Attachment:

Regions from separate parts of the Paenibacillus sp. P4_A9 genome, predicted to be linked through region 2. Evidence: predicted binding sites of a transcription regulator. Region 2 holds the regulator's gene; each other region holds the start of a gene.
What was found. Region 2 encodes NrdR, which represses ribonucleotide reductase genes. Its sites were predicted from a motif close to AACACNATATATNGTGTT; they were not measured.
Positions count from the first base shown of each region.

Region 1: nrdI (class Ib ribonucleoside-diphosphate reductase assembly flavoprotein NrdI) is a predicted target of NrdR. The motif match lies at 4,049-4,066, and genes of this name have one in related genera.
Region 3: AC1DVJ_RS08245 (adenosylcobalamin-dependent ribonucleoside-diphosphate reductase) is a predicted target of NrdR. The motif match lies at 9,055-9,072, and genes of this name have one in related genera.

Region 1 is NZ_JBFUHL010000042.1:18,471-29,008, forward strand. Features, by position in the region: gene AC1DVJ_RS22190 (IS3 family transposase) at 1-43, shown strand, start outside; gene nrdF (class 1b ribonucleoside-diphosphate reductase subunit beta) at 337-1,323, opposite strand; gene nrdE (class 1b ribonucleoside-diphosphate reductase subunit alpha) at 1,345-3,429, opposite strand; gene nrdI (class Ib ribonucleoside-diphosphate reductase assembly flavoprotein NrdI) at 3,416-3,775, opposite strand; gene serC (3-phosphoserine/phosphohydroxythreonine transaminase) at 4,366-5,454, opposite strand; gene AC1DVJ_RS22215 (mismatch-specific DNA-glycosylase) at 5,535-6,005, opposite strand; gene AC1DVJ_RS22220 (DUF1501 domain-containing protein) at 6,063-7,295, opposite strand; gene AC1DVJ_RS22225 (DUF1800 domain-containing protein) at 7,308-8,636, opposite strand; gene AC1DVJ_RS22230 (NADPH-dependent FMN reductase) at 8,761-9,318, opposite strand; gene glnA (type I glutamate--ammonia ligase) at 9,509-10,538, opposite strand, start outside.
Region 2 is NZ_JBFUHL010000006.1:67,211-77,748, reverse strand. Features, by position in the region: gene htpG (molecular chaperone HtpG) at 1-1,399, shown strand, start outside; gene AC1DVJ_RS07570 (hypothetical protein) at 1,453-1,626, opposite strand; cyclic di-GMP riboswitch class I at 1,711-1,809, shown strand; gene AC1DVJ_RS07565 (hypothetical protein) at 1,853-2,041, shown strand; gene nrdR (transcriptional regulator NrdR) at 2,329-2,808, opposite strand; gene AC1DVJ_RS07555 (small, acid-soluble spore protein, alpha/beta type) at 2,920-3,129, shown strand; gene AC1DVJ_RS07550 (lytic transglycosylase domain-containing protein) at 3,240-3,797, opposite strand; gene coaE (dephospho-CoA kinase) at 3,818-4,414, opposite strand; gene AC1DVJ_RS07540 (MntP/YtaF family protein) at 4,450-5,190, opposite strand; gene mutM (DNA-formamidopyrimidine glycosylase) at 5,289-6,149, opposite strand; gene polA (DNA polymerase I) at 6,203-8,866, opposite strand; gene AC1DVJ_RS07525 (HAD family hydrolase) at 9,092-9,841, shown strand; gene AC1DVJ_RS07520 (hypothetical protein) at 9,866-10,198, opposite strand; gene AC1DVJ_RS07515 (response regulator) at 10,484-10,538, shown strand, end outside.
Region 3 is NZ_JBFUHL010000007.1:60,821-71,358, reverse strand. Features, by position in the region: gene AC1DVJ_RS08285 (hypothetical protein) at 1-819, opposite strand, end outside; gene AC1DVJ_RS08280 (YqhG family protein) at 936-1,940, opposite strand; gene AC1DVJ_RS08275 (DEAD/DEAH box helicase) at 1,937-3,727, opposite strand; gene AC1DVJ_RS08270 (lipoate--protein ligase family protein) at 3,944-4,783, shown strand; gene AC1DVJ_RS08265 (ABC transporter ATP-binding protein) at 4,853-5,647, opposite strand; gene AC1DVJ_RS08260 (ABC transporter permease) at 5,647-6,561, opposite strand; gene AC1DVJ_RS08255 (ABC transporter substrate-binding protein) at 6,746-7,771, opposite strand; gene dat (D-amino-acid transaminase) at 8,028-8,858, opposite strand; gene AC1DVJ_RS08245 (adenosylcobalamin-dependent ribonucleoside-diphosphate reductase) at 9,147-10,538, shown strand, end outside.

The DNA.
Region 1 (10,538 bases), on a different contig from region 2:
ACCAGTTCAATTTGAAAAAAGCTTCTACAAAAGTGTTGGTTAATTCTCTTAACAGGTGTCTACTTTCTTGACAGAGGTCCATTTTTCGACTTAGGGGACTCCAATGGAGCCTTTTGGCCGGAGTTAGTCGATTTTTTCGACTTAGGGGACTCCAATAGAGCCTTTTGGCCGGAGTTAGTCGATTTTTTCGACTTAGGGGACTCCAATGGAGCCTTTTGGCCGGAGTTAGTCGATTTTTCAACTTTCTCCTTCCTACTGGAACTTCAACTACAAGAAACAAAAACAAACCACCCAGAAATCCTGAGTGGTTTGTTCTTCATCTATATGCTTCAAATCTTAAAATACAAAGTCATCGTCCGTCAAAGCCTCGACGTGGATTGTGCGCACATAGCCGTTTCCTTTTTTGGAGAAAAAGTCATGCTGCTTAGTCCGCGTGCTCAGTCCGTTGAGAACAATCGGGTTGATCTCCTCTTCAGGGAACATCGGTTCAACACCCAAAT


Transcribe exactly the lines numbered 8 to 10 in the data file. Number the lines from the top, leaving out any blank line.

Region 3 is NZ_JBFUHL010000007.1:60,821-71,358, reverse strand. Features, by position in the region: gene AC1DVJ_RS08285 (hypothetical protein) at 1-819, opposite strand, end outside; gene AC1DVJ_RS08280 (YqhG family protein) at 936-1,940, opposite strand; gene AC1DVJ_RS08275 (DEAD/DEAH box helicase) at 1,937-3,727, opposite strand; gene AC1DVJ_RS08270 (lipoate--protein ligase family protein) at 3,944-4,783, shown strand; gene AC1DVJ_RS08265 (ABC transporter ATP-binding protein) at 4,853-5,647, opposite strand; gene AC1DVJ_RS08260 (ABC transporter permease) at 5,647-6,561, opposite strand; gene AC1DVJ_RS08255 (ABC transporter substrate-binding protein) at 6,746-7,771, opposite strand; gene dat (D-amino-acid transaminase) at 8,028-8,858, opposite strand; gene AC1DVJ_RS08245 (adenosylcobalamin-dependent ribonucleoside-diphosphate reductase) at 9,147-10,538, shown strand, end outside.

The DNA.
Region 1 (10,538 bases), on a different contig from region 2: